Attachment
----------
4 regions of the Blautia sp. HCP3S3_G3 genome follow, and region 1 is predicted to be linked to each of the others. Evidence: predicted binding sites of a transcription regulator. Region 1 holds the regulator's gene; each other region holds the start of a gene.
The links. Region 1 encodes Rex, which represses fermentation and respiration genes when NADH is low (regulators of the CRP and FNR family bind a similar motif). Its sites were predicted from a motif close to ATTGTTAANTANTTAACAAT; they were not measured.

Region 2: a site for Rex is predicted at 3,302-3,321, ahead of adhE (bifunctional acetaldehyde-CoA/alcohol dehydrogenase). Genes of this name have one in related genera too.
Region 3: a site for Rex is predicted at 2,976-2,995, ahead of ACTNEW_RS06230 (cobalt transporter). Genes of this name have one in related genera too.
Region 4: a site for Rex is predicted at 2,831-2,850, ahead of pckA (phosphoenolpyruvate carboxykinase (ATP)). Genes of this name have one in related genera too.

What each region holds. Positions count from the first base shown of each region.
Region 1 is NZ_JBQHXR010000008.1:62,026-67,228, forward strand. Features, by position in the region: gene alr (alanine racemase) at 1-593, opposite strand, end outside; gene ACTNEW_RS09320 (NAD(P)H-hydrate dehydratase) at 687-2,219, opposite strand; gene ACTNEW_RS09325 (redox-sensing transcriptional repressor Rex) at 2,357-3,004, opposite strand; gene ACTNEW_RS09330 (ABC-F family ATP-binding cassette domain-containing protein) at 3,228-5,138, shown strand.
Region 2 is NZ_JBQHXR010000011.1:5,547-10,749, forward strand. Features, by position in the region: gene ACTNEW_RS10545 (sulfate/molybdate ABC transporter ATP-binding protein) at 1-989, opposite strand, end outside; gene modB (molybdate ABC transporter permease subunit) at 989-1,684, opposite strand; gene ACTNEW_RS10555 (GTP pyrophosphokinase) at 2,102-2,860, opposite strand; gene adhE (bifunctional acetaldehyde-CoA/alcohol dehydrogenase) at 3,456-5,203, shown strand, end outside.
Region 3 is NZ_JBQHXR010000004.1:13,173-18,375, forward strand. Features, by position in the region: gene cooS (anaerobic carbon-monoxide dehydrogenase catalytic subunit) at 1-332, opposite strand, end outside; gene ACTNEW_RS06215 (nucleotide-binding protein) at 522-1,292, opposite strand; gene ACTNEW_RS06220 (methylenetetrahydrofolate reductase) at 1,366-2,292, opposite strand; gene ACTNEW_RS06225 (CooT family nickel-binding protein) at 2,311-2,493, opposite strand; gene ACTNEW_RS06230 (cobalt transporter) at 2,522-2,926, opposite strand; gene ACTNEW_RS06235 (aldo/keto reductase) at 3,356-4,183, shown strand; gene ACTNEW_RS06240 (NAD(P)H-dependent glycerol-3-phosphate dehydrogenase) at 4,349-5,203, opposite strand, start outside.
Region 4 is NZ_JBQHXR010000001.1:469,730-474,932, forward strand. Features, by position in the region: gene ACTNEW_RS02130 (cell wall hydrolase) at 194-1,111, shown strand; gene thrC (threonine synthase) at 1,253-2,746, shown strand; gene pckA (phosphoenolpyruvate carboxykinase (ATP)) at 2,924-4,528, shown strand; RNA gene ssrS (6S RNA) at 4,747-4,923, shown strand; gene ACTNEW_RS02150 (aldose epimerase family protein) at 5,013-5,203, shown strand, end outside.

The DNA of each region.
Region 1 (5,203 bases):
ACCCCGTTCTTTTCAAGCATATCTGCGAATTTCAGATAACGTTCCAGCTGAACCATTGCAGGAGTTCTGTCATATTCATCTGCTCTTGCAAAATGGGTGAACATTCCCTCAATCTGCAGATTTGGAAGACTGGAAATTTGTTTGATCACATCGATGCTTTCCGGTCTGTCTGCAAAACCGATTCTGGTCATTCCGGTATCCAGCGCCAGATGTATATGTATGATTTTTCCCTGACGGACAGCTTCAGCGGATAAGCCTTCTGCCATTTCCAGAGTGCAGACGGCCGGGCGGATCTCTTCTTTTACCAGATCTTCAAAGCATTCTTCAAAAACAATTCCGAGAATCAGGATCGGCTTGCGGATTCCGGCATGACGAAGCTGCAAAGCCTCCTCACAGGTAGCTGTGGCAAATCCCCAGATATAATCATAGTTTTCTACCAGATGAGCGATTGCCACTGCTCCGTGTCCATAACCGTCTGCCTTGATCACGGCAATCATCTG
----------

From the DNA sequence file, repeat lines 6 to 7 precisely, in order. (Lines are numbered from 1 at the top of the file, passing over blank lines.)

What each region holds. Positions count from the first base shown of each region.
Region 1 is NZ_JBQHXR010000008.1:62,026-67,228, forward strand. Features, by position in the region: gene alr (alanine racemase) at 1-593, opposite strand, end outside; gene ACTNEW_RS09320 (NAD(P)H-hydrate dehydratase) at 687-2,219, opposite strand; gene ACTNEW_RS09325 (redox-sensing transcriptional repressor Rex) at 2,357-3,004, opposite strand; gene ACTNEW_RS09330 (ABC-F family ATP-binding cassette domain-containing protein) at 3,228-5,138, shown strand.